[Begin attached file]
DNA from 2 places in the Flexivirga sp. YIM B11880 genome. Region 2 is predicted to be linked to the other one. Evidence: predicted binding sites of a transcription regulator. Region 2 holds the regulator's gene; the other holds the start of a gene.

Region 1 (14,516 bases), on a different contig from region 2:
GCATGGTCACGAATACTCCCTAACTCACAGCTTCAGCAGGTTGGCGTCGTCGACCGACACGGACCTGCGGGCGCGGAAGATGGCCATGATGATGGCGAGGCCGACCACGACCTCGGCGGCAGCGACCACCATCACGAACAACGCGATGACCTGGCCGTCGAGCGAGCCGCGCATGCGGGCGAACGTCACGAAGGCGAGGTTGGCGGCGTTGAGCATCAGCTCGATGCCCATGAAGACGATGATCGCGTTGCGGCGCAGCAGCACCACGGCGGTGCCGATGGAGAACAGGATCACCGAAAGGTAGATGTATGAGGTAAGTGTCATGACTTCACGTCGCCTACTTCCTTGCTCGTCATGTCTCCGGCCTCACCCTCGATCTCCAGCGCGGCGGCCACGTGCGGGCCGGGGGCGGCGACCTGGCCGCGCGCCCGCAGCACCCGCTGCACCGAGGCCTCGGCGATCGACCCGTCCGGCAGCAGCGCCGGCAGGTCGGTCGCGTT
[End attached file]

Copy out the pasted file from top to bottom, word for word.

DNA from 2 places in the Flexivirga sp. YIM B11880 genome. Region 2 is predicted to be linked to the other one. Evidence: predicted binding sites of a transcription regulator. Region 2 holds the regulator's gene; the other holds the start of a gene.

Region 1 (14,516 bases), on a different contig from region 2:
GCATGGTCACGAATACTCCCTAACTCACAGCTTCAGCAGGTTGGCGTCGTCGACCGACACGGACCTGCGGGCGCGGAAGATGGCCATGATGATGGCGAGGCCGACCACGACCTCGGCGGCAGCGACCACCATCACGAACAACGCGATGACCTGGCCGTCGAGCGAGCCGCGCATGCGGGCGAACGTCACGAAGGCGAGGTTGGCGGCGTTGAGCATCAGCTCGATGCCCATGAAGACGATGATCGCGTTGCGGCGCAGCAGCACCACGGCGGTGCCGATGGAGAACAGGATCACCGAAAGGTAGATGTATGAGGTAAGTGTCATGACTTCACGTCGCCTACTTCCTTGCTCGTCATGTCTCCGGCCTCACCCTCGATCTCCAGCGCGGCGGCCACGTGCGGGCCGGGGGCGGCGACCTGGCCGCGCGCCCGCAGCACCCGCTGCACCGAGGCCTCGGCGATCGACCCGTCCGGCAGCAGCGCCGGCAGGTCGGTCGCGTT